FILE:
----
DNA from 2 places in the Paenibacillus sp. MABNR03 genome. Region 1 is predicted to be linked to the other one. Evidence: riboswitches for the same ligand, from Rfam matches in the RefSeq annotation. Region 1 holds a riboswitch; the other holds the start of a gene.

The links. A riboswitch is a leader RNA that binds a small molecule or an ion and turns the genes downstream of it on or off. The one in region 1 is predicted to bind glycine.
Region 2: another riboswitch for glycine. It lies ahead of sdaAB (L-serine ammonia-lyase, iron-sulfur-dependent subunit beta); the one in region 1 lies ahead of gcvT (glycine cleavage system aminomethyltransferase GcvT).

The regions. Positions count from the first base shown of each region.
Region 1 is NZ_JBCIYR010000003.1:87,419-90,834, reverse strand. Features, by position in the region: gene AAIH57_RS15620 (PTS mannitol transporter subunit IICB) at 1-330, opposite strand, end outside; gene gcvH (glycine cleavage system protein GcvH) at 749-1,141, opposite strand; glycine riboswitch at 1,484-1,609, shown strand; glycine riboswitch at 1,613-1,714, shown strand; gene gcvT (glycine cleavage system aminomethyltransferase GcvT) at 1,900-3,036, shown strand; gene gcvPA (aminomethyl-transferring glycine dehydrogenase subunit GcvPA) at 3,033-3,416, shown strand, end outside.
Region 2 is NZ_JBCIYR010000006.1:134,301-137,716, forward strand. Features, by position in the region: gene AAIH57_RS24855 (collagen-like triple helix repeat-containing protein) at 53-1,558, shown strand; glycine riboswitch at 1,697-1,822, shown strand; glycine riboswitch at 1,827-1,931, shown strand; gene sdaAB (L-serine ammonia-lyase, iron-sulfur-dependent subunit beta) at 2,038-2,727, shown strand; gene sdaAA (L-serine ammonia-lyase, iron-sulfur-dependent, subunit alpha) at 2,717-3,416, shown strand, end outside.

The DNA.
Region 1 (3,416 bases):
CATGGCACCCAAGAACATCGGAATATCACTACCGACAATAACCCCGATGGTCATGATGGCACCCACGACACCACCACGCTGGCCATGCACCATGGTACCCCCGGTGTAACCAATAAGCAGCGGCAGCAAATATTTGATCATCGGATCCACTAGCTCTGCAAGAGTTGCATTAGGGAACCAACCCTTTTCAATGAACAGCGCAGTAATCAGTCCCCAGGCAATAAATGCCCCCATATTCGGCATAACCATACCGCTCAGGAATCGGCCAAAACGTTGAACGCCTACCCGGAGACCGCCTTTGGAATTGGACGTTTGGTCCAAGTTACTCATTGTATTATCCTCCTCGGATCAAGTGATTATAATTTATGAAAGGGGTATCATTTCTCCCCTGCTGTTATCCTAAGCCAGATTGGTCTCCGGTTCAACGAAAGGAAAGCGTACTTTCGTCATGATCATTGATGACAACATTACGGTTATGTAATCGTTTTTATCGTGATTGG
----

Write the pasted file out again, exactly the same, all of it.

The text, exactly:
DNA from 2 places in the Paenibacillus sp. MABNR03 genome. Region 1 is predicted to be linked to the other one. Evidence: riboswitches for the same ligand, from Rfam matches in the RefSeq annotation. Region 1 holds a riboswitch; the other holds the start of a gene.

The links. A riboswitch is a leader RNA that binds a small molecule or an ion and turns the genes downstream of it on or off. The one in region 1 is predicted to bind glycine.
Region 2: another riboswitch for glycine. It lies ahead of sdaAB (L-serine ammonia-lyase, iron-sulfur-dependent subunit beta); the one in region 1 lies ahead of gcvT (glycine cleavage system aminomethyltransferase GcvT).

The regions. Positions count from the first base shown of each region.
Region 1 is NZ_JBCIYR010000003.1:87,419-90,834, reverse strand. Features, by position in the region: gene AAIH57_RS15620 (PTS mannitol transporter subunit IICB) at 1-330, opposite strand, end outside; gene gcvH (glycine cleavage system protein GcvH) at 749-1,141, opposite strand; glycine riboswitch at 1,484-1,609, shown strand; glycine riboswitch at 1,613-1,714, shown strand; gene gcvT (glycine cleavage system aminomethyltransferase GcvT) at 1,900-3,036, shown strand; gene gcvPA (aminomethyl-transferring glycine dehydrogenase subunit GcvPA) at 3,033-3,416, shown strand, end outside.
Region 2 is NZ_JBCIYR010000006.1:134,301-137,716, forward strand. Features, by position in the region: gene AAIH57_RS24855 (collagen-like triple helix repeat-containing protein) at 53-1,558, shown strand; glycine riboswitch at 1,697-1,822, shown strand; glycine riboswitch at 1,827-1,931, shown strand; gene sdaAB (L-serine ammonia-lyase, iron-sulfur-dependent subunit beta) at 2,038-2,727, shown strand; gene sdaAA (L-serine ammonia-lyase, iron-sulfur-dependent, subunit alpha) at 2,717-3,416, shown strand, end outside.

The DNA.
Region 1 (3,416 bases):
CATGGCACCCAAGAACATCGGAATATCACTACCGACAATAACCCCGATGGTCATGATGGCACCCACGACACCACCACGCTGGCCATGCACCATGGTACCCCCGGTGTAACCAATAAGCAGCGGCAGCAAATATTTGATCATCGGATCCACTAGCTCTGCAAGAGTTGCATTAGGGAACCAACCCTTTTCAATGAACAGCGCAGTAATCAGTCCCCAGGCAATAAATGCCCCCATATTCGGCATAACCATACCGCTCAGGAATCGGCCAAAACGTTGAACGCCTACCCGGAGACCGCCTTTGGAATTGGACGTTTGGTCCAAGTTACTCATTGTATTATCCTCCTCGGATCAAGTGATTATAATTTATGAAAGGGGTATCATTTCTCCCCTGCTGTTATCCTAAGCCAGATTGGTCTCCGGTTCAACGAAAGGAAAGCGTACTTTCGTCATGATCATTGATGACAACATTACGGTTATGTAATCGTTTTTATCGTGATTGG